Learn about the materials and methods artists use to alter books to create story-filled sculptures and intrigue. Shannon Pueschner, artist and Woodson Art Museum curator of exhibitions, shares insights from her work in book and paper arts.
May 2 Thursday 5:30 – 7 p.m.
Hands-on Art: Magazine Mash Up
All ages drop in to create multi-layered artworks, cutting and overlapping magazines to creatively obscure or re-imagine the original intent.
May 4 Saturday 1 – 3 p.m.
Art Park Open Studio: Colorful Combinations
Drop in to create your own cutting-edge artwork using snipped magazine pages.
The Currency of Collage
Mark Wagner Artist Residency
Saturday & Sunday, May 4 & 5
Intricate collages made entirely from deconstructed U.S. dollars are the currency of Mark Wagner’s art. Mark, whose work is included in “Cut Up/Cut Out,” slices thousands of bills to create artwork that pointedly and playfully explores the intersection of wealth, power, value and American identity. He re-imagines this revered icon of American commerce, manipulating the material with virtuosity to depict portraits, plant life, fantastical beasts, and allegorical scenes, recasting George Washington in new roles.
Mark was born and raised in Marathon County, visited the Woodson Art Museum during his youth and considers it his “first museum.” During the residency, he will lead a collaging workshop, public program and gallery walk.
May 4 Saturday 10 a.m. – 5 p.m.
Cut & Paste
Workshop for Teens & Adults
Teens and adults join artist Mark Wagner for a one-day workshop designed to kick-start your collage endeavors with a practical overview of this art form. Emerge with new insights, knowledge and a half-dozen finished collages of your own. Printed source-materials will be provided; participants also are encouraged to bring paper items whose construction inspires deconstruction. Fee: $35 for members; $50 for non-members; includes materials and lunch. Call 715-845-7010 to register.
May 5 Sunday 1-2 p.m.
Explore “Cut Up/Cut Out” during a gallery walk with artist Mark Wagner, who will offer insights into the various processes utilized by his fellow artists.
May 5 Sunday 2-3 p.m.
Making Money by Cutting It
Delve deeper into Mark Wagner’s work with money as he shares a presentation that includes images, a time-lapse collaging video and the tools of his trade; Q & A session follows.
On view through June 2
“Cut Up/Cut Out”
A contemporary take on the ancient, yet ever-evolving art of cutting paper comprises a range of techniques and materials – from vintage maps and magazines to a leaf, car tire and saw blade. To transform paper, rubber, metal and more into thought-provoking artworks, artists explore varied piercing and cutting techniques that provide endless possibilities for change. By cutting into and through surfaces, artists alter items converting them from opaque to transparent, flat to sculptural, rigid to delicate and ordinary to exquisite. The process and precision required are laborious, technically demanding and always astonishing. The art of paper cutting dates back thousands of years, with early artwork emerging from sixth-century China, extending worldwide by the 14th century, and later sparking a wave of folk art traditions. Celebrating both innovation and tradition, this exhibition features the work of more than 50 artists, representing diverse styles, techniques and sizes – from 3-inch artworks to sprawling, complex installations.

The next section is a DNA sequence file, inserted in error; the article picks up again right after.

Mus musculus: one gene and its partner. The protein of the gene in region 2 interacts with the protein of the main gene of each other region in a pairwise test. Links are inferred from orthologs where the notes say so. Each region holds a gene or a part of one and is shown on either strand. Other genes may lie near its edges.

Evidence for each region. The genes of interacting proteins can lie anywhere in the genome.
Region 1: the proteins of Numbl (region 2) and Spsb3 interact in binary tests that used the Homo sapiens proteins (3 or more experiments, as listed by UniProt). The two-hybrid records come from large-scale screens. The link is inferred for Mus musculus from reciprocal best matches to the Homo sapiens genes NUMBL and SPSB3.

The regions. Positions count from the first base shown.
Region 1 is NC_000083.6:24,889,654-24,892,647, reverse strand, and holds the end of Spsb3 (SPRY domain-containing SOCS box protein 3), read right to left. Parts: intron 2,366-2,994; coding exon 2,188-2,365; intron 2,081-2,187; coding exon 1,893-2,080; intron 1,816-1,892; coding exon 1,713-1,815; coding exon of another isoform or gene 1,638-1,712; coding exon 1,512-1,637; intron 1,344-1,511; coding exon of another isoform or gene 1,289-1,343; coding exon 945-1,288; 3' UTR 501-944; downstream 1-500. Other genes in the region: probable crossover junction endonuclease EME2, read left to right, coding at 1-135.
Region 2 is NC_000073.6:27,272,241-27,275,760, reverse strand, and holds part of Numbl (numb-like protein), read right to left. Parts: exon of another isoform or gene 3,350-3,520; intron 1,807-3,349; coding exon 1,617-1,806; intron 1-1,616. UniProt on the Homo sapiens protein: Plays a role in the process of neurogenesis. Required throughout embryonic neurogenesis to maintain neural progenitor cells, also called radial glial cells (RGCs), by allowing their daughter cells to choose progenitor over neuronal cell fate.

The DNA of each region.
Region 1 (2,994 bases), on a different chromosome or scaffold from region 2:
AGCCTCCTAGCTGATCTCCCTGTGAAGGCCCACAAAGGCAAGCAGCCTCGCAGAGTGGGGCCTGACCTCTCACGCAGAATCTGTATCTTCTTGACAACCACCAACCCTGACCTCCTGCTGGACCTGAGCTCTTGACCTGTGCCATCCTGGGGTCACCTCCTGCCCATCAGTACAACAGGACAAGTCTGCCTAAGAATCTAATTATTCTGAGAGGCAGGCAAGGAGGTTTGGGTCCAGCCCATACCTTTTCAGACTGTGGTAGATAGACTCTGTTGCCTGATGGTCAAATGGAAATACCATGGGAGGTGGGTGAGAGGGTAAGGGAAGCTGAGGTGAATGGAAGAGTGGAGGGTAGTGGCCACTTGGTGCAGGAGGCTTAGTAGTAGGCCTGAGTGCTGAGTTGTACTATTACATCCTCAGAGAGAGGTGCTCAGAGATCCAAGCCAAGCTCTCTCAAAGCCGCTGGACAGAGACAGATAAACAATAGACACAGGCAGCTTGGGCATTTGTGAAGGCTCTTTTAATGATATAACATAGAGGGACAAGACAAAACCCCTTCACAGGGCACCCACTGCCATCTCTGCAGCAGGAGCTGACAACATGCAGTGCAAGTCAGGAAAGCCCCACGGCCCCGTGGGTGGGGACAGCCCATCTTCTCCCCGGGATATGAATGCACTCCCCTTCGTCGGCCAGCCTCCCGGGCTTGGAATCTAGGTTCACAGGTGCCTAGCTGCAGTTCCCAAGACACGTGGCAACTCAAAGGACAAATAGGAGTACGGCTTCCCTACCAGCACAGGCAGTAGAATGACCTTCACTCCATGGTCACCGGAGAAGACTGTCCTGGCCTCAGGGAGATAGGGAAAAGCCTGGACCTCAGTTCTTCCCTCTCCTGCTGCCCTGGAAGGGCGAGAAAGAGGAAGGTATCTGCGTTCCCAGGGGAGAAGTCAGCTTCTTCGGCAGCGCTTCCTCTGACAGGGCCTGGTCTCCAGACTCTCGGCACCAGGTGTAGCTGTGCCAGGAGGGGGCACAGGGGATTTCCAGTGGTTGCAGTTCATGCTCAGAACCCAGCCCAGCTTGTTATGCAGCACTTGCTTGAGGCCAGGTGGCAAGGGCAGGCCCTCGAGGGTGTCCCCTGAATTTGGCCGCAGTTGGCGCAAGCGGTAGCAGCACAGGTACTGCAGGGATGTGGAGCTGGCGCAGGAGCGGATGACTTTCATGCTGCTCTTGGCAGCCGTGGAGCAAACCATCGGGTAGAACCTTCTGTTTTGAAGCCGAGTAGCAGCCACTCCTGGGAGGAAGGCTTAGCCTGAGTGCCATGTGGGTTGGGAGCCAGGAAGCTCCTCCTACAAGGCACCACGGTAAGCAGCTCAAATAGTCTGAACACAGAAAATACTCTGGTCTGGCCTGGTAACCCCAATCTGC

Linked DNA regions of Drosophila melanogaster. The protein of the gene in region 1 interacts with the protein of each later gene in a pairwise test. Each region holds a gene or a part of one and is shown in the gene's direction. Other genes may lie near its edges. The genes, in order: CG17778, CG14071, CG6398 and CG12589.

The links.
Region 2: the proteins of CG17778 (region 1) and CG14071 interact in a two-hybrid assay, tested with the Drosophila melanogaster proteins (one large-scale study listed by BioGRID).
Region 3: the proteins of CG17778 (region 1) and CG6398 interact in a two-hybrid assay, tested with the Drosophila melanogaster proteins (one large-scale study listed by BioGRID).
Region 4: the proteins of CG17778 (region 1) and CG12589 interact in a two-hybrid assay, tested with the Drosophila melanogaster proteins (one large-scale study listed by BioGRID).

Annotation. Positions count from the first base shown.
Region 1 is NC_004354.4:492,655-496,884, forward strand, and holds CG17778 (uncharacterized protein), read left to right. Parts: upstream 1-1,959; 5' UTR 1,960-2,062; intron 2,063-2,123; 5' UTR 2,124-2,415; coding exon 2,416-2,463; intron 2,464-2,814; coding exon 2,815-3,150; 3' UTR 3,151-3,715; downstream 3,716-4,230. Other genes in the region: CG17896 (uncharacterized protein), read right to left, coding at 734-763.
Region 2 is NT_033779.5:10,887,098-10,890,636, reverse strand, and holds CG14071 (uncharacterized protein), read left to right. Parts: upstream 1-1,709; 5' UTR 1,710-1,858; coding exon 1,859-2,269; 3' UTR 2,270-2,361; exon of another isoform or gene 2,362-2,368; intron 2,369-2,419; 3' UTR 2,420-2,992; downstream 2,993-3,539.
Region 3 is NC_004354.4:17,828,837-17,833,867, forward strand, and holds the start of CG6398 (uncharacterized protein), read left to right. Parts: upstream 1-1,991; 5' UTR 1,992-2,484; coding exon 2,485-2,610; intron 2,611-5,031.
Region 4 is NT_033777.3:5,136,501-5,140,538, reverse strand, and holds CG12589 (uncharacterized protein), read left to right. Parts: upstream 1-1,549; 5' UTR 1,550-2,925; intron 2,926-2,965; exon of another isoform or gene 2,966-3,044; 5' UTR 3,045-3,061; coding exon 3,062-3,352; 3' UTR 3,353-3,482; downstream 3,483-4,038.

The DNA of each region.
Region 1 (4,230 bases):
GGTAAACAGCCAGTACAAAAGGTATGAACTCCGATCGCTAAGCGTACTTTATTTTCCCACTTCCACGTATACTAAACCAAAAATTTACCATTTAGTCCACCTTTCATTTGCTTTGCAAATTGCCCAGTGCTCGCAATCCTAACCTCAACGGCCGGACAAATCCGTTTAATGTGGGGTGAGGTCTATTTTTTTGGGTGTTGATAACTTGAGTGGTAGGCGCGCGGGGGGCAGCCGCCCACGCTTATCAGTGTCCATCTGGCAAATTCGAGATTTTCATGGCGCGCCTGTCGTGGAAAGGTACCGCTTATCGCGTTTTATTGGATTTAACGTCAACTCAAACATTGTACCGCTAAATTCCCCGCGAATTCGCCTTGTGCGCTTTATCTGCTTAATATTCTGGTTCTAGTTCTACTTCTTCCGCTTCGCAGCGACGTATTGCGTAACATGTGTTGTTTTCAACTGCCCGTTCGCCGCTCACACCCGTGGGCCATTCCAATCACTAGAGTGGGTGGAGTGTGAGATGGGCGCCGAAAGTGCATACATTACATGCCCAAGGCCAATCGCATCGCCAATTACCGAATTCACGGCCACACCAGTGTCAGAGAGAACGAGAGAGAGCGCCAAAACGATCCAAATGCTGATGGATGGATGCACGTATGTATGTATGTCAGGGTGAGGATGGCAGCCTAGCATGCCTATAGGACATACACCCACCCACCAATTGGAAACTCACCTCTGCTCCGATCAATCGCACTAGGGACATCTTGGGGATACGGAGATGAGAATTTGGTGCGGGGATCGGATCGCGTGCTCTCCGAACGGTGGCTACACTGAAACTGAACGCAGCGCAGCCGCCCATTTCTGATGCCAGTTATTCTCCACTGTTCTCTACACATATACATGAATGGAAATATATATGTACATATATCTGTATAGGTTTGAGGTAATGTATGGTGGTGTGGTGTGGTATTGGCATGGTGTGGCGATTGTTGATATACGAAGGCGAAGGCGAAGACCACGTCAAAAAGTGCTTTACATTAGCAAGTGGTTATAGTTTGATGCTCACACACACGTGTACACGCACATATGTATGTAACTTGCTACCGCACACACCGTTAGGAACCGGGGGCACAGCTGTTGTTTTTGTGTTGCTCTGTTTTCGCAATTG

“In Touch with Art”
The Woodson Art Museum’s inaugural tactile art exhibition debuts with five avian sculptures, available on a “touch table” in the Decorative Arts Gallery. This touchable artwork installation – the first in an ongoing series – provides ready access to original artwork for visitors with low vision or blindness, also encouraging sighted visitors to experience a new way to “see” via the mind’s eye – visualizing artwork though touch.
A commitment to providing accessible and compelling art experiences for all inspired the tactile art exhibition with guidance from tactile sculpture Ann Cunningham. Beginning March 2, explore touchable sculpture and the power of hands-on appreciation.
On view through August
“Regal Bearing: Bird Portraiture”
“Regal Bearing” applies the tenets of portraiture to more than 60 artworks from the museum’s collection. As with human portraits, the artists represented captured the essence of their subjects using a variety of formats, including a focus on single birds without backgrounds, as well as the inclusion of habitat or attributes that help to characterize a species or place it in context.
“Sharing the Shoreline”
Discover the beauty of shorebirds- sanderlings, stilts, turnstones, whimbrels, yellowlegs and others – through sculptures and works on paper from the collection.
The Woodson is at 700 N. 12th St., Wausau. Visit lywam.org.
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